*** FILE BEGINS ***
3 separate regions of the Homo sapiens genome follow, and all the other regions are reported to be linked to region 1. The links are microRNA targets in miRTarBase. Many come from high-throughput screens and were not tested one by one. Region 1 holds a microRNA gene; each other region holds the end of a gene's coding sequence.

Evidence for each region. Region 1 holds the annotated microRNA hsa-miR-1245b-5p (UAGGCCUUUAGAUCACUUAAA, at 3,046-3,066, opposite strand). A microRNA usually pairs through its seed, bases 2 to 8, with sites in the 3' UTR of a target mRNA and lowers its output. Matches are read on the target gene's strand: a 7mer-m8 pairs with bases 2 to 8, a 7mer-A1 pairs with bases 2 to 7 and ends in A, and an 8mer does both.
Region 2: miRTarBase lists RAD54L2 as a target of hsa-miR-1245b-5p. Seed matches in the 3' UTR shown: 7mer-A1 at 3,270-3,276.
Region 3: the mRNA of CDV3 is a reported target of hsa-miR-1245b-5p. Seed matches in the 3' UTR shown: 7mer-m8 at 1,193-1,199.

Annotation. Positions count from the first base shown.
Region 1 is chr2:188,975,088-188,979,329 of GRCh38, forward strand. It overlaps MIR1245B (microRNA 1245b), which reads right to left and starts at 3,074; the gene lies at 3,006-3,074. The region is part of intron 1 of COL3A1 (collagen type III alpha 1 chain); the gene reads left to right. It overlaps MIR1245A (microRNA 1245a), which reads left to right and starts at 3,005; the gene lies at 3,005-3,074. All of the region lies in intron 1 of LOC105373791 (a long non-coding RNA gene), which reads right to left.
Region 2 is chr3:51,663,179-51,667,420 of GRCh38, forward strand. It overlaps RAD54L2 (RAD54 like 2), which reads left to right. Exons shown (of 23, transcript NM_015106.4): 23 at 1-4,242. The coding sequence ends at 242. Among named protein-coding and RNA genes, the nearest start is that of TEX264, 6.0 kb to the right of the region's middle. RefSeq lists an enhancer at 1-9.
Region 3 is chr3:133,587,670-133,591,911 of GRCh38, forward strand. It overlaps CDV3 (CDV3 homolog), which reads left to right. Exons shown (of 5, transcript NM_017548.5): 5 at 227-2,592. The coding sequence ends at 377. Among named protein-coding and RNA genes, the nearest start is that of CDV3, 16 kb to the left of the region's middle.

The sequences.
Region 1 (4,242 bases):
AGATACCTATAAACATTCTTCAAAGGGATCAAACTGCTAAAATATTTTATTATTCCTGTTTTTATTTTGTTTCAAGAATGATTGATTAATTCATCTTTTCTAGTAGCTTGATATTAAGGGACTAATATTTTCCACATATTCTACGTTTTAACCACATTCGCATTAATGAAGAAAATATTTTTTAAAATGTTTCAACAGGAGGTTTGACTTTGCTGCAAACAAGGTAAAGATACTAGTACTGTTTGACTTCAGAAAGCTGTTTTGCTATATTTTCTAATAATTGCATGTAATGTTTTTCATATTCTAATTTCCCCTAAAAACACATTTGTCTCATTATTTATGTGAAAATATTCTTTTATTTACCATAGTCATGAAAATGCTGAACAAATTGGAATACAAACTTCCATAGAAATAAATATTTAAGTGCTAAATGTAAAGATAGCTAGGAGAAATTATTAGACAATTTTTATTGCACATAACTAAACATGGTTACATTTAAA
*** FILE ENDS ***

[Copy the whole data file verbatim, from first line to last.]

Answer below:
3 separate regions of the Homo sapiens genome follow, and all the other regions are reported to be linked to region 1. The links are microRNA targets in miRTarBase. Many come from high-throughput screens and were not tested one by one. Region 1 holds a microRNA gene; each other region holds the end of a gene's coding sequence.

Evidence for each region. Region 1 holds the annotated microRNA hsa-miR-1245b-5p (UAGGCCUUUAGAUCACUUAAA, at 3,046-3,066, opposite strand). A microRNA usually pairs through its seed, bases 2 to 8, with sites in the 3' UTR of a target mRNA and lowers its output. Matches are read on the target gene's strand: a 7mer-m8 pairs with bases 2 to 8, a 7mer-A1 pairs with bases 2 to 7 and ends in A, and an 8mer does both.
Region 2: miRTarBase lists RAD54L2 as a target of hsa-miR-1245b-5p. Seed matches in the 3' UTR shown: 7mer-A1 at 3,270-3,276.
Region 3: the mRNA of CDV3 is a reported target of hsa-miR-1245b-5p. Seed matches in the 3' UTR shown: 7mer-m8 at 1,193-1,199.

Annotation. Positions count from the first base shown.
Region 1 is chr2:188,975,088-188,979,329 of GRCh38, forward strand. It overlaps MIR1245B (microRNA 1245b), which reads right to left and starts at 3,074; the gene lies at 3,006-3,074. The region is part of intron 1 of COL3A1 (collagen type III alpha 1 chain); the gene reads left to right. It overlaps MIR1245A (microRNA 1245a), which reads left to right and starts at 3,005; the gene lies at 3,005-3,074. All of the region lies in intron 1 of LOC105373791 (a long non-coding RNA gene), which reads right to left.
Region 2 is chr3:51,663,179-51,667,420 of GRCh38, forward strand. It overlaps RAD54L2 (RAD54 like 2), which reads left to right. Exons shown (of 23, transcript NM_015106.4): 23 at 1-4,242. The coding sequence ends at 242. Among named protein-coding and RNA genes, the nearest start is that of TEX264, 6.0 kb to the right of the region's middle. RefSeq lists an enhancer at 1-9.
Region 3 is chr3:133,587,670-133,591,911 of GRCh38, forward strand. It overlaps CDV3 (CDV3 homolog), which reads left to right. Exons shown (of 5, transcript NM_017548.5): 5 at 227-2,592. The coding sequence ends at 377. Among named protein-coding and RNA genes, the nearest start is that of CDV3, 16 kb to the left of the region's middle.

The sequences.
Region 1 (4,242 bases):
AGATACCTATAAACATTCTTCAAAGGGATCAAACTGCTAAAATATTTTATTATTCCTGTTTTTATTTTGTTTCAAGAATGATTGATTAATTCATCTTTTCTAGTAGCTTGATATTAAGGGACTAATATTTTCCACATATTCTACGTTTTAACCACATTCGCATTAATGAAGAAAATATTTTTTAAAATGTTTCAACAGGAGGTTTGACTTTGCTGCAAACAAGGTAAAGATACTAGTACTGTTTGACTTCAGAAAGCTGTTTTGCTATATTTTCTAATAATTGCATGTAATGTTTTTCATATTCTAATTTCCCCTAAAAACACATTTGTCTCATTATTTATGTGAAAATATTCTTTTATTTACCATAGTCATGAAAATGCTGAACAAATTGGAATACAAACTTCCATAGAAATAAATATTTAAGTGCTAAATGTAAAGATAGCTAGGAGAAATTATTAGACAATTTTTATTGCACATAACTAAACATGGTTACATTTAAA